We would like to offer a note of caution though: Be careful who you try to mute, keep quiet or shame for speaking their minds. They might just unfollow you (online and off).

About author View all posts

Amy Martin

Amy Martin is an avid conversationalist and insomniac (averages about four hours a night) who craves engagement online and off. She’s often blogging or speaking about ways to develop your personal brand to companies and leaders in Cleveland. When she isn’t focused on her day job, she is running her own consulting agency, Hyperthink! She is passionate about mentoring other women and hugging her kids (who are too old to appreciate the affection) and she resides in Westlake with her husband, who still cannot fully explain what she does for a living. Amy is usually smiling and has an awkward obsession with “Murder, She Wrote” and incredibly unrealistic mystery shows.

6 CommentsLeave a comment

  • Well put. I’d like to think of Facebook as choosing my favorite tv channels, and “unfollowing” the ones I don’t want to watch.

  • Well put Amy and Katelyn. Especially as Trump continues to shut down and block traditional media, social media platforms like Facebook are going to become that much more important in consuming the news. As a Millennial, I will say the challenge with social media as a source of news is sifting through all the clutter and finding the “news” not to get confused with people’s opinions.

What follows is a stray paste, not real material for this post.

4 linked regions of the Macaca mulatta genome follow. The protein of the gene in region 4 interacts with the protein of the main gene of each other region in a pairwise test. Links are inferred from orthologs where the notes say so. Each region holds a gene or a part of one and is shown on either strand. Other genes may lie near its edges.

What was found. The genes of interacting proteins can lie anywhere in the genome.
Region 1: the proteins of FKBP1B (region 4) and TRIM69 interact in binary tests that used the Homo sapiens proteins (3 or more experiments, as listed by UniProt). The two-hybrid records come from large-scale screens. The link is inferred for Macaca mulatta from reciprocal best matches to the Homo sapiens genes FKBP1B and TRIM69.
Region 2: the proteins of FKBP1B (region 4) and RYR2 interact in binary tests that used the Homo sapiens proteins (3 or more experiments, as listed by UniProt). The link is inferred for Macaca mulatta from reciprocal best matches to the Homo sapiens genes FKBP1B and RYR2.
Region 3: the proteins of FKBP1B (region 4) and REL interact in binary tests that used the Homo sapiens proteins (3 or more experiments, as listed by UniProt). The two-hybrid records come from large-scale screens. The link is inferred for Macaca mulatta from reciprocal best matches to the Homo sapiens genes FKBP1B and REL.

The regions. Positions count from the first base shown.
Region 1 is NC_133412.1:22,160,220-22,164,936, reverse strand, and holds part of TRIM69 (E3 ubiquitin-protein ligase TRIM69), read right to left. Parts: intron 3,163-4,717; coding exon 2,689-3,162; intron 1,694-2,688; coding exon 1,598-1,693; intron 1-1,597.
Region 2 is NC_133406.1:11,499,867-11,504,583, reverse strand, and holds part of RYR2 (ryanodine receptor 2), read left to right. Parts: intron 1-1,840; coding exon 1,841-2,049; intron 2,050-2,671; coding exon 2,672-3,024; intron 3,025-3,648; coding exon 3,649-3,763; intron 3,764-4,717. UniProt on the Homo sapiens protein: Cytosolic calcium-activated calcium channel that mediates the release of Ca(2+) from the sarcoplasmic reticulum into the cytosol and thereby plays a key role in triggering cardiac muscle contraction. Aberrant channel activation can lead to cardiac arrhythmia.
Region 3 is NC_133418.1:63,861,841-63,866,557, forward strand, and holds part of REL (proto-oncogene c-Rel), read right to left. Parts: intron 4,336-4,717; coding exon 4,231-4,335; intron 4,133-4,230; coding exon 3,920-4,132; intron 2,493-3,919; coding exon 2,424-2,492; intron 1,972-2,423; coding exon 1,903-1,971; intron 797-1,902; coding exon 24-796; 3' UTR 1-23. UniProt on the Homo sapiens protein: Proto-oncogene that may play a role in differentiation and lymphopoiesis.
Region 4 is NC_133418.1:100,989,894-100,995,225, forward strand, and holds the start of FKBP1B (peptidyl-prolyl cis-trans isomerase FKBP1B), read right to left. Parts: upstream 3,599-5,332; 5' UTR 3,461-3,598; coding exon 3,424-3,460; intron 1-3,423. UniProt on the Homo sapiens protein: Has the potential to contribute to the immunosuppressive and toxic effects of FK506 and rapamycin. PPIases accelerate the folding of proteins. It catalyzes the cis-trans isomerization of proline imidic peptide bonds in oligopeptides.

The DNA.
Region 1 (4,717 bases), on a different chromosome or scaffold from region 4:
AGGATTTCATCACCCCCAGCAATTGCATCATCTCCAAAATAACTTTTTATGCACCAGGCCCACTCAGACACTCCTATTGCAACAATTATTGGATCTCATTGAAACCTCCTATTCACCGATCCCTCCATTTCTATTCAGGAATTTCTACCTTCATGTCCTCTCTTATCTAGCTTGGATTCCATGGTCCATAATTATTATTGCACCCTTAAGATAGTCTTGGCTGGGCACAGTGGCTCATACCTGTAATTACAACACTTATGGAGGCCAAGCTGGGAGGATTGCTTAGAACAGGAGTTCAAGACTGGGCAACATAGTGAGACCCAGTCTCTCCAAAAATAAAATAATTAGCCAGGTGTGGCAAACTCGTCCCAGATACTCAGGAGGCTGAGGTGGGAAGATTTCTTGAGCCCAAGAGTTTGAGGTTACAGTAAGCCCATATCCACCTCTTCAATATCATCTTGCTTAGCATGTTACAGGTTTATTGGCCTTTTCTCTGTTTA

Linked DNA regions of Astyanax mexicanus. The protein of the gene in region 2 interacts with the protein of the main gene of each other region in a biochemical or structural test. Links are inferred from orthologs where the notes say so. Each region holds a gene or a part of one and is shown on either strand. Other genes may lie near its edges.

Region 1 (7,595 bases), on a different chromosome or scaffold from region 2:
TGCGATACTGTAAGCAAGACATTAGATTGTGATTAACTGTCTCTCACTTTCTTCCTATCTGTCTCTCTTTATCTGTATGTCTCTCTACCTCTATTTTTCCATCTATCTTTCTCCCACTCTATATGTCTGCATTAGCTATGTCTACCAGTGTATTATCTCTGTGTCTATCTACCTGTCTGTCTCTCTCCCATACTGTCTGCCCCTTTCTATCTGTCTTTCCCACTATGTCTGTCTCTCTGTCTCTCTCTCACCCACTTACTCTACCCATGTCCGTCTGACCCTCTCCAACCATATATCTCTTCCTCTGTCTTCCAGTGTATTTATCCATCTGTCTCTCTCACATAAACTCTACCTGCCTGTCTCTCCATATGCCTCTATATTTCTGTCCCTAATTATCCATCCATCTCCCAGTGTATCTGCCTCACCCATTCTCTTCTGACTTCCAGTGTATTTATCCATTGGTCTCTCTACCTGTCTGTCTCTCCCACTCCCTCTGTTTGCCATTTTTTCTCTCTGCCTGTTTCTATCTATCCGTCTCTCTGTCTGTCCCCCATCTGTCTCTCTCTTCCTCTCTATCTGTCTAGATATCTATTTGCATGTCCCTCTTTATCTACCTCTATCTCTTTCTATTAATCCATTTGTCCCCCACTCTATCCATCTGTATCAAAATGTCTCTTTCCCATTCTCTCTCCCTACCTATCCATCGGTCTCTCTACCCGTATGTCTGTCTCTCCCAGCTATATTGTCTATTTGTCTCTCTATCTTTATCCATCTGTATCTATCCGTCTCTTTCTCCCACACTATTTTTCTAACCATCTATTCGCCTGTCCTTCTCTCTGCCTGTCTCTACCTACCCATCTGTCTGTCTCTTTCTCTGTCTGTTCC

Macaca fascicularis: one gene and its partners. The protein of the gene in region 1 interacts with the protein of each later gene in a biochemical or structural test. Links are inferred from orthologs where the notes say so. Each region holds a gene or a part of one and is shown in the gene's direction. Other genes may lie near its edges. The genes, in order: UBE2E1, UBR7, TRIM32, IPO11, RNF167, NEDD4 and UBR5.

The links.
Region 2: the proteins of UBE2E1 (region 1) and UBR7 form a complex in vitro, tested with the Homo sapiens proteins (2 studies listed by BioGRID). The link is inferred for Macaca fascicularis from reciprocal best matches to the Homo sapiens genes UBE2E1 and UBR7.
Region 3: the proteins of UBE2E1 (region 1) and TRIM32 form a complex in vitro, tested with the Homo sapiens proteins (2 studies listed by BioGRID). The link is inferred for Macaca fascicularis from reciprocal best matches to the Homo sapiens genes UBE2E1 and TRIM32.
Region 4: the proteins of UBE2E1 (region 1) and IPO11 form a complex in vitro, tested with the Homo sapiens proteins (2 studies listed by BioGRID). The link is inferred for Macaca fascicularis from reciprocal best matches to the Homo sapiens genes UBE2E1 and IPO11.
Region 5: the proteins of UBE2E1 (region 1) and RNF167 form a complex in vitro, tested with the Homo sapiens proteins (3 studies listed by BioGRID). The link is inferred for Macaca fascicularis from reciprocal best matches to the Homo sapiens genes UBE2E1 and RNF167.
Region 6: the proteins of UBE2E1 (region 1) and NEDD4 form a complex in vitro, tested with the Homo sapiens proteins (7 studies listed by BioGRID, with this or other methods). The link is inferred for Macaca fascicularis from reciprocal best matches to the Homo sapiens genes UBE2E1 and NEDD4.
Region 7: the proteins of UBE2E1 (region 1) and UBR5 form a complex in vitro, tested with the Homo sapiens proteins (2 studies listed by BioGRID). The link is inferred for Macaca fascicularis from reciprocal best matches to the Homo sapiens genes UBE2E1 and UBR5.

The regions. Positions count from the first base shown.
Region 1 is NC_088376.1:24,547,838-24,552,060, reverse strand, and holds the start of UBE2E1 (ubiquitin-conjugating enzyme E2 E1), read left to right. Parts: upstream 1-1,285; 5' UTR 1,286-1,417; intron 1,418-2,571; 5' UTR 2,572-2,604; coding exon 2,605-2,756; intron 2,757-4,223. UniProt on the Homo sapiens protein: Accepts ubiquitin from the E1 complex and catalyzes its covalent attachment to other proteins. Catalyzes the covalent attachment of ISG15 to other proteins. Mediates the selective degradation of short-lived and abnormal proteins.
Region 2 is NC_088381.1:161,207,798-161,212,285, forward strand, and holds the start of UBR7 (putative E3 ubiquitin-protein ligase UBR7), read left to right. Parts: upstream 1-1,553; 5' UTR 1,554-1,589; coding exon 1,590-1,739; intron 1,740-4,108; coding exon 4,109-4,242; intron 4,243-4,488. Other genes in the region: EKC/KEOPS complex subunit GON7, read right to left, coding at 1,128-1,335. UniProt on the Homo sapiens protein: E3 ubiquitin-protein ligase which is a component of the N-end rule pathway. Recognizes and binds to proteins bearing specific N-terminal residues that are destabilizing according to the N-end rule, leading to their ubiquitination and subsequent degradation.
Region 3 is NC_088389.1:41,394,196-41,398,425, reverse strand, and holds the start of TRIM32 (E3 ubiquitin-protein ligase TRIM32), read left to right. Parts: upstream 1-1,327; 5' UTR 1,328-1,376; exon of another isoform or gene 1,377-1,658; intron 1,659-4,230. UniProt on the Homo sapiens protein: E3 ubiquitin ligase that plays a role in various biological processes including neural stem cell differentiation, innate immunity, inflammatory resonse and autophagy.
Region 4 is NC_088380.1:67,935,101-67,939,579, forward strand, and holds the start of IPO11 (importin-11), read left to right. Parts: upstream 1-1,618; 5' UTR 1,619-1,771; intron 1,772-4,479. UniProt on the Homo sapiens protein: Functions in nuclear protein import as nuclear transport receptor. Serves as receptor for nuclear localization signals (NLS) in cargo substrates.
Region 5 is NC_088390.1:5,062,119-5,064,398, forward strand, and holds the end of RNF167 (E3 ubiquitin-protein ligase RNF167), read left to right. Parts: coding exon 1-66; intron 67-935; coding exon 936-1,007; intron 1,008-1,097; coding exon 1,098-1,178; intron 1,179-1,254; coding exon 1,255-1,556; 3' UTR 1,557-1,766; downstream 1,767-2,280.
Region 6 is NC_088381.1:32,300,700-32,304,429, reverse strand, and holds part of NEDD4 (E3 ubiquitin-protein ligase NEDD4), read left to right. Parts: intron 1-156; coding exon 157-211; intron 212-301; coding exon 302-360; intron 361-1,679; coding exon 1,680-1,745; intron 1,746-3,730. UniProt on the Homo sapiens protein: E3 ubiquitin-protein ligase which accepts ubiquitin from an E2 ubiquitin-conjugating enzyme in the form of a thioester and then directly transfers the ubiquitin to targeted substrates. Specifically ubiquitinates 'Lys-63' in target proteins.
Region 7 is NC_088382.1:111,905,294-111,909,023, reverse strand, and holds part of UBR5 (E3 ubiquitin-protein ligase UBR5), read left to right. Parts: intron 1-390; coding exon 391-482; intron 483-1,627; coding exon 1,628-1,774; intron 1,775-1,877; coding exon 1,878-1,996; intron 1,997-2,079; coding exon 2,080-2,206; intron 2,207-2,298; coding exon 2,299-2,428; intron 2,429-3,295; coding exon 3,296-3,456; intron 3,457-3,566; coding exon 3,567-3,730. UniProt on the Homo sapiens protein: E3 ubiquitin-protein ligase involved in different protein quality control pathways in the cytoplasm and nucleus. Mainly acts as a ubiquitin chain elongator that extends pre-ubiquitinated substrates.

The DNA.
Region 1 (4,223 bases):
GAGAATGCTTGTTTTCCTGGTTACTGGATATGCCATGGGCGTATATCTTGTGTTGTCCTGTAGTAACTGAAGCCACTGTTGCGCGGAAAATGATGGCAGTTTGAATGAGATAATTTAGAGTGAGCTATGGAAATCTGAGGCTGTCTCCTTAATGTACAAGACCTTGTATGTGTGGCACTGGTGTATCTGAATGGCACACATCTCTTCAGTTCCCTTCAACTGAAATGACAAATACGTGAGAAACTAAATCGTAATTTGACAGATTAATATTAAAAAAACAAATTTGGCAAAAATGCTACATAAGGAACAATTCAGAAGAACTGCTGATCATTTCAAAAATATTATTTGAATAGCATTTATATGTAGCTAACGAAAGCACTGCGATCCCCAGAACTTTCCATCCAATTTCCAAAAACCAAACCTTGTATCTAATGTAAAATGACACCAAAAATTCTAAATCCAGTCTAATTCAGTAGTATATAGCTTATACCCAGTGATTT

• I agree, Gabby. I look to social for both real news stories (stress the REAL) and opinions. While I don’t always agree with the opinions or appreciate the tone — it does help me set expectations for my in person meetings and get togethers. For instance, if I can see a good friend on Facebook has been really struggling with the political landscape and we have plans for coffee, I can either choose to show up and support her and be ready to discuss or I can make a decision that this isn’t the best time to get together. It’s always extended conversations to me but I do know it can be overwhelming. I am just glad that so many people who typically wouldn’t have a platform now do. Thanks for reading and commenting!

  • Great post Amy and Katelyn!! I try to keep an open mind, but am still frustrated by the hateful posts.
    What really concerns me is when people rely on FB for news….I don’t see anything in the FB mission statement that includes providing objective and factual news. Please people, read a credible newspaper (hard copy or site) and don’t assume if it is on FB it is a FACT. Be skeptical and do your research!! Democracy is not easy.

  • Great post, Amy. In many ways, the issues you’ve noted are the very subjects we ought to be talking about more. These are important conversations. After all, it’s our country, our rights and beliefs that we’re defending. Too many of us (myself included) form our opinions based on the limited and often biased information we get from the media. This becomes painfully obvious every election cycle when we hear people spew the same media talking points, void of substance or depth of real knowledge. But I think the mass exodus from Facebook happens when people can’t voice those opinions without being attacked on their own posts. Too many tend to lose all sense of respect and civility when they can hide behind their keyboard.